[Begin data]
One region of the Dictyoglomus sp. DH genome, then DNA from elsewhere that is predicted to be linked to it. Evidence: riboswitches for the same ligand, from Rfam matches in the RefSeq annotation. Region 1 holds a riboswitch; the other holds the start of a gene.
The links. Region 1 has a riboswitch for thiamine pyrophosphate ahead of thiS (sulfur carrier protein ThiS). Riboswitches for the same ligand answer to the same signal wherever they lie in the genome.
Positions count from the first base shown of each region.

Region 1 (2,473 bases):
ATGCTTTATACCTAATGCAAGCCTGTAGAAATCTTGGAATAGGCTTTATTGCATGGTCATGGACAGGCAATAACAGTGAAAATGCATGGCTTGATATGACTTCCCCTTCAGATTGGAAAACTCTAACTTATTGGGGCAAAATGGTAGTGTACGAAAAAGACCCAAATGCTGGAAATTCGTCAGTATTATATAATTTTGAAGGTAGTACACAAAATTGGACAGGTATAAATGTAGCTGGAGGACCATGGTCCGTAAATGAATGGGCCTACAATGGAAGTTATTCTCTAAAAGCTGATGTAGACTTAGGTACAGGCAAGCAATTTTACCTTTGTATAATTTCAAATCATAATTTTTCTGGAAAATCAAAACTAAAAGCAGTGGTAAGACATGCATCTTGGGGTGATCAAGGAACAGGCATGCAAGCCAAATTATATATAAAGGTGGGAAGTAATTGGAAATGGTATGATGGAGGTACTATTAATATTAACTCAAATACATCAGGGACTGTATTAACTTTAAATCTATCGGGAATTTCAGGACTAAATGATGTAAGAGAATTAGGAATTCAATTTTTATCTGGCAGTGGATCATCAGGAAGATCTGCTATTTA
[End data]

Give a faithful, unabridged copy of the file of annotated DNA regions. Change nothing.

One region of the Dictyoglomus sp. DH genome, then DNA from elsewhere that is predicted to be linked to it. Evidence: riboswitches for the same ligand, from Rfam matches in the RefSeq annotation. Region 1 holds a riboswitch; the other holds the start of a gene.
The links. Region 1 has a riboswitch for thiamine pyrophosphate ahead of thiS (sulfur carrier protein ThiS). Riboswitches for the same ligand answer to the same signal wherever they lie in the genome.
Positions count from the first base shown of each region.

Region 1 (2,473 bases):
ATGCTTTATACCTAATGCAAGCCTGTAGAAATCTTGGAATAGGCTTTATTGCATGGTCATGGACAGGCAATAACAGTGAAAATGCATGGCTTGATATGACTTCCCCTTCAGATTGGAAAACTCTAACTTATTGGGGCAAAATGGTAGTGTACGAAAAAGACCCAAATGCTGGAAATTCGTCAGTATTATATAATTTTGAAGGTAGTACACAAAATTGGACAGGTATAAATGTAGCTGGAGGACCATGGTCCGTAAATGAATGGGCCTACAATGGAAGTTATTCTCTAAAAGCTGATGTAGACTTAGGTACAGGCAAGCAATTTTACCTTTGTATAATTTCAAATCATAATTTTTCTGGAAAATCAAAACTAAAAGCAGTGGTAAGACATGCATCTTGGGGTGATCAAGGAACAGGCATGCAAGCCAAATTATATATAAAGGTGGGAAGTAATTGGAAATGGTATGATGGAGGTACTATTAATATTAACTCAAATACATCAGGGACTGTATTAACTTTAAATCTATCGGGAATTTCAGGACTAAATGATGTAAGAGAATTAGGAATTCAATTTTTATCTGGCAGTGGATCATCAGGAAGATCTGCTATTTA